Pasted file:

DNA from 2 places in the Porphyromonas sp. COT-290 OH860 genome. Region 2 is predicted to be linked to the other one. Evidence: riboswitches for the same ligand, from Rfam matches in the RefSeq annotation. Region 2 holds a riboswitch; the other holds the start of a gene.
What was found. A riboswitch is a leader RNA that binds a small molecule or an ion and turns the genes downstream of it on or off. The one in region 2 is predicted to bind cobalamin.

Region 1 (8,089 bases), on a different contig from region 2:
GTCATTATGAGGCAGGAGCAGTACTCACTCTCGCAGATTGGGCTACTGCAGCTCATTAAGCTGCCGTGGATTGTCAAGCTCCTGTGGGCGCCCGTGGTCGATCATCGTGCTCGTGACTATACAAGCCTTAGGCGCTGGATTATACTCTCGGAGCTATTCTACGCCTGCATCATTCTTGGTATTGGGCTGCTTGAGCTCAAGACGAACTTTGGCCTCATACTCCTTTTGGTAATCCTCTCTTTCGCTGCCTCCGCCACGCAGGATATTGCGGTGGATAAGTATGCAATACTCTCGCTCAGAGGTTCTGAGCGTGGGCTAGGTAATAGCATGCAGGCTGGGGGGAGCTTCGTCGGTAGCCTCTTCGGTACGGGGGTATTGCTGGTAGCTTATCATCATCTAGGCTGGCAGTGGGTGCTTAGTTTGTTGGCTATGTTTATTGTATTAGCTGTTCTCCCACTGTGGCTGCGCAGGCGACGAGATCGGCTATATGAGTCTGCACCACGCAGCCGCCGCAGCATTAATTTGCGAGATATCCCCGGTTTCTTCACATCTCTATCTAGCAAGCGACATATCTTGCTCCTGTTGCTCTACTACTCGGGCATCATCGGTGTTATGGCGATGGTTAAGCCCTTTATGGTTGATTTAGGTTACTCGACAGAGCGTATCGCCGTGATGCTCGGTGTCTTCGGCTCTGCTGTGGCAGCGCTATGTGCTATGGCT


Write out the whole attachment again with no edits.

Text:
DNA from 2 places in the Porphyromonas sp. COT-290 OH860 genome. Region 2 is predicted to be linked to the other one. Evidence: riboswitches for the same ligand, from Rfam matches in the RefSeq annotation. Region 2 holds a riboswitch; the other holds the start of a gene.
What was found. A riboswitch is a leader RNA that binds a small molecule or an ion and turns the genes downstream of it on or off. The one in region 2 is predicted to bind cobalamin.

Region 1 (8,089 bases), on a different contig from region 2:
GTCATTATGAGGCAGGAGCAGTACTCACTCTCGCAGATTGGGCTACTGCAGCTCATTAAGCTGCCGTGGATTGTCAAGCTCCTGTGGGCGCCCGTGGTCGATCATCGTGCTCGTGACTATACAAGCCTTAGGCGCTGGATTATACTCTCGGAGCTATTCTACGCCTGCATCATTCTTGGTATTGGGCTGCTTGAGCTCAAGACGAACTTTGGCCTCATACTCCTTTTGGTAATCCTCTCTTTCGCTGCCTCCGCCACGCAGGATATTGCGGTGGATAAGTATGCAATACTCTCGCTCAGAGGTTCTGAGCGTGGGCTAGGTAATAGCATGCAGGCTGGGGGGAGCTTCGTCGGTAGCCTCTTCGGTACGGGGGTATTGCTGGTAGCTTATCATCATCTAGGCTGGCAGTGGGTGCTTAGTTTGTTGGCTATGTTTATTGTATTAGCTGTTCTCCCACTGTGGCTGCGCAGGCGACGAGATCGGCTATATGAGTCTGCACCACGCAGCCGCCGCAGCATTAATTTGCGAGATATCCCCGGTTTCTTCACATCTCTATCTAGCAAGCGACATATCTTGCTCCTGTTGCTCTACTACTCGGGCATCATCGGTGTTATGGCGATGGTTAAGCCCTTTATGGTTGATTTAGGTTACTCGACAGAGCGTATCGCCGTGATGCTCGGTGTCTTCGGCTCTGCTGTGGCAGCGCTATGTGCTATGGCT